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DR MIRIAM MAKEBA (article first published : 2001-05-19)

At the University of Natal's Durban graduation and diploma ceremonies held last month, internationally-renowned singer Miriam Makeba was awarded an honorary doctorate in music.

A legend of South African music and politics, Miriam Makeba was born in 1932 in Johannesburg. She has never regarded her singing talent as separable from the anti-apartheid struggle, even as she maintains that she has never been involved in politics - but in “telling the truth”.

Telling the truth in song began for Miriam Makeba in the 1950s when her voice attracted world attention to the township musical King Kong. The play became an icon of anti-apartheid protest and she took the show abroad and effectively exiled herself for 30 years. During this time her talent helped focus international concern on South Africa. It was fitting that she starred in Sarafina.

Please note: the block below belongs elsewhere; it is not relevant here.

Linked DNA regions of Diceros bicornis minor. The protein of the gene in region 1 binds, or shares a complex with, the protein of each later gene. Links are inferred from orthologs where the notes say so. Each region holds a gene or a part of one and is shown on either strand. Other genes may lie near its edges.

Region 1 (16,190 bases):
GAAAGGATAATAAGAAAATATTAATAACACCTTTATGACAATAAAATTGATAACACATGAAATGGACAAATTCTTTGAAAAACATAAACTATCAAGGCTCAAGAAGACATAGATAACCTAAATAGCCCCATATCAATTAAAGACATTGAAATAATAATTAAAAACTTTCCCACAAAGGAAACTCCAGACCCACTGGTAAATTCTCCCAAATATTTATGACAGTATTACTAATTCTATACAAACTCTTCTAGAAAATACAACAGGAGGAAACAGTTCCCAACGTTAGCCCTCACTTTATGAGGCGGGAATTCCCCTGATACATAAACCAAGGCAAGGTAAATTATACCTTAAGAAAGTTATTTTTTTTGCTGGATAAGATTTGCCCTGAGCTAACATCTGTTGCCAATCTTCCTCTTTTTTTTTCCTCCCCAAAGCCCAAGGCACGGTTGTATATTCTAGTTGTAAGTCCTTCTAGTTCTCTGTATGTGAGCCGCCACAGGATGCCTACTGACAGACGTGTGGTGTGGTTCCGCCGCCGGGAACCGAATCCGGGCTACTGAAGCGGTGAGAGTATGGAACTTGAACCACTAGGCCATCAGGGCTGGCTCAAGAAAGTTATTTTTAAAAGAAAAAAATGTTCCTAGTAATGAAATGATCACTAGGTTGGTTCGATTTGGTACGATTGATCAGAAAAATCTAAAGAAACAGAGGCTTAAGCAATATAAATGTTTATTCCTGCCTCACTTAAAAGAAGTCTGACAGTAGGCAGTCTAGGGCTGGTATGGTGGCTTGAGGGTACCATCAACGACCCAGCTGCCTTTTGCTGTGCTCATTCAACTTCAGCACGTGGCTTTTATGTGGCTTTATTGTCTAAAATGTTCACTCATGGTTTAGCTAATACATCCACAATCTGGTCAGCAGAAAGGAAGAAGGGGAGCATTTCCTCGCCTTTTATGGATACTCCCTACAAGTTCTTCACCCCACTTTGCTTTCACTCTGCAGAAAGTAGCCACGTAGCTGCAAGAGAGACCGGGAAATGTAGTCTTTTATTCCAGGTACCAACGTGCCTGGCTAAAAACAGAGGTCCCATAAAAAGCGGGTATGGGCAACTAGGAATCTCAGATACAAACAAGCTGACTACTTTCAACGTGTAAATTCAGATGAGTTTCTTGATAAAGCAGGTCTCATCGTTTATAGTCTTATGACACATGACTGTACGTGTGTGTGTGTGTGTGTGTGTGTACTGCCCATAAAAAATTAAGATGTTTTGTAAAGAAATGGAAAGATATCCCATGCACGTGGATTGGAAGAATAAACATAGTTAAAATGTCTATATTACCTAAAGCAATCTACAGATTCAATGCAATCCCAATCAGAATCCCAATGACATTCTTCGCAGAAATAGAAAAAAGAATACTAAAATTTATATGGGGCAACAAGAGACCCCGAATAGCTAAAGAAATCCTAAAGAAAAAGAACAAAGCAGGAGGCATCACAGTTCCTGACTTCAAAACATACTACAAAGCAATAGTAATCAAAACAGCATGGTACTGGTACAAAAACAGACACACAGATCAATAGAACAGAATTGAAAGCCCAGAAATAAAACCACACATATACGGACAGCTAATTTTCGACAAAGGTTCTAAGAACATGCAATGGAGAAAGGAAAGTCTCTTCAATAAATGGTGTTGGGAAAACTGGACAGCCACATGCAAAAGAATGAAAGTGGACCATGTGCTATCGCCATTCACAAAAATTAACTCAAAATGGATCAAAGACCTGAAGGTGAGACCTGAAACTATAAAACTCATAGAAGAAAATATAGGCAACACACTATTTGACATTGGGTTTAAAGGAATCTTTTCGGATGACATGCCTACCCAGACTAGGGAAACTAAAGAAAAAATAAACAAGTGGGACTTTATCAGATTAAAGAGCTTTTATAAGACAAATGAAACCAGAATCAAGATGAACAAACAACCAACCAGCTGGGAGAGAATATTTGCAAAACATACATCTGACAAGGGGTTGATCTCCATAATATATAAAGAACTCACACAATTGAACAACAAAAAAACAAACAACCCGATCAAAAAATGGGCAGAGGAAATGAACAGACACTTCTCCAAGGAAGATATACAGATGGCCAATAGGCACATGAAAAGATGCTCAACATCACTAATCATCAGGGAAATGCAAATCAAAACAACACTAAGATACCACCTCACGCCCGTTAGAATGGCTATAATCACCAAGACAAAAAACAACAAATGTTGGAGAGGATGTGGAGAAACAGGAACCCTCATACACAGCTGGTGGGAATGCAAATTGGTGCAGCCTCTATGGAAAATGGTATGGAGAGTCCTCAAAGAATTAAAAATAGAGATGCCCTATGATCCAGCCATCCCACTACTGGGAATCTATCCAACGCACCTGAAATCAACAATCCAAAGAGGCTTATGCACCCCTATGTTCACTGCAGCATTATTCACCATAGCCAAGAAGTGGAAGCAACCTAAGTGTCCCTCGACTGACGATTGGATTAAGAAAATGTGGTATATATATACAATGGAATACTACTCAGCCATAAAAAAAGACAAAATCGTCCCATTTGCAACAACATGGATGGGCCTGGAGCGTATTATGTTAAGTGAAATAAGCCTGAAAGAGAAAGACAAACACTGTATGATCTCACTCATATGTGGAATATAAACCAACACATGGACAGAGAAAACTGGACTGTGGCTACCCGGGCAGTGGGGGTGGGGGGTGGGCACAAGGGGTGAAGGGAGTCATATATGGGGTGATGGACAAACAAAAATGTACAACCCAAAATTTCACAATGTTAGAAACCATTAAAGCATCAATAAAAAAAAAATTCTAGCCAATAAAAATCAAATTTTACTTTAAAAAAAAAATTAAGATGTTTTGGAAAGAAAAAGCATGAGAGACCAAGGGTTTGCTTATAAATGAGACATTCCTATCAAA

Her numerous performance highlights include featuring on Paul Simon's 1987 Graceland Worldwide Tour with former husband Hugh Masekela and Ladysmith Black Mambazo. She toured the world's stages with Dizzy Gillespie, and Odetta and Nina Simone. In 1988, her autobiography Makeba, My Story was an international success. In 1995 she was featured in a Vogue magazine story highlighted by a photo session with Iman and David Bowie. She continues to be in demand around the world and in 1999 sold out both London's Royal Festival Hall and Paris's Olympia Theatre.

A street has been named after her in Maule, Guadeloupe, and she has been honoured with numerous honorary doctorates and prestigious awards. She has performed before world leaders such as JF Kennedy, Francois Mitterand and Nelson Mandela. She has had private audience with Pope John Paul II and her Christmas performance in the Vatican in 1995 was filmed and televised worldwide. She is the recipient of the 1986 Dag Hammarsköld Peace Prize for her anti-apartheid activism and is currently the United Nations' Food and Agricultural (FAO) ambassador.

Her frequent returns to South Africa since 1990 continue to mix music with social concern. Her new humanitarian project is the Makeba Centre for (destitute) Girls in Mpumalanga. Her latest CD, which fuses the 50s sounds of the Manhattan Brothers to the kwaito rhythm of the 90s, is appropriately titled Homeland.




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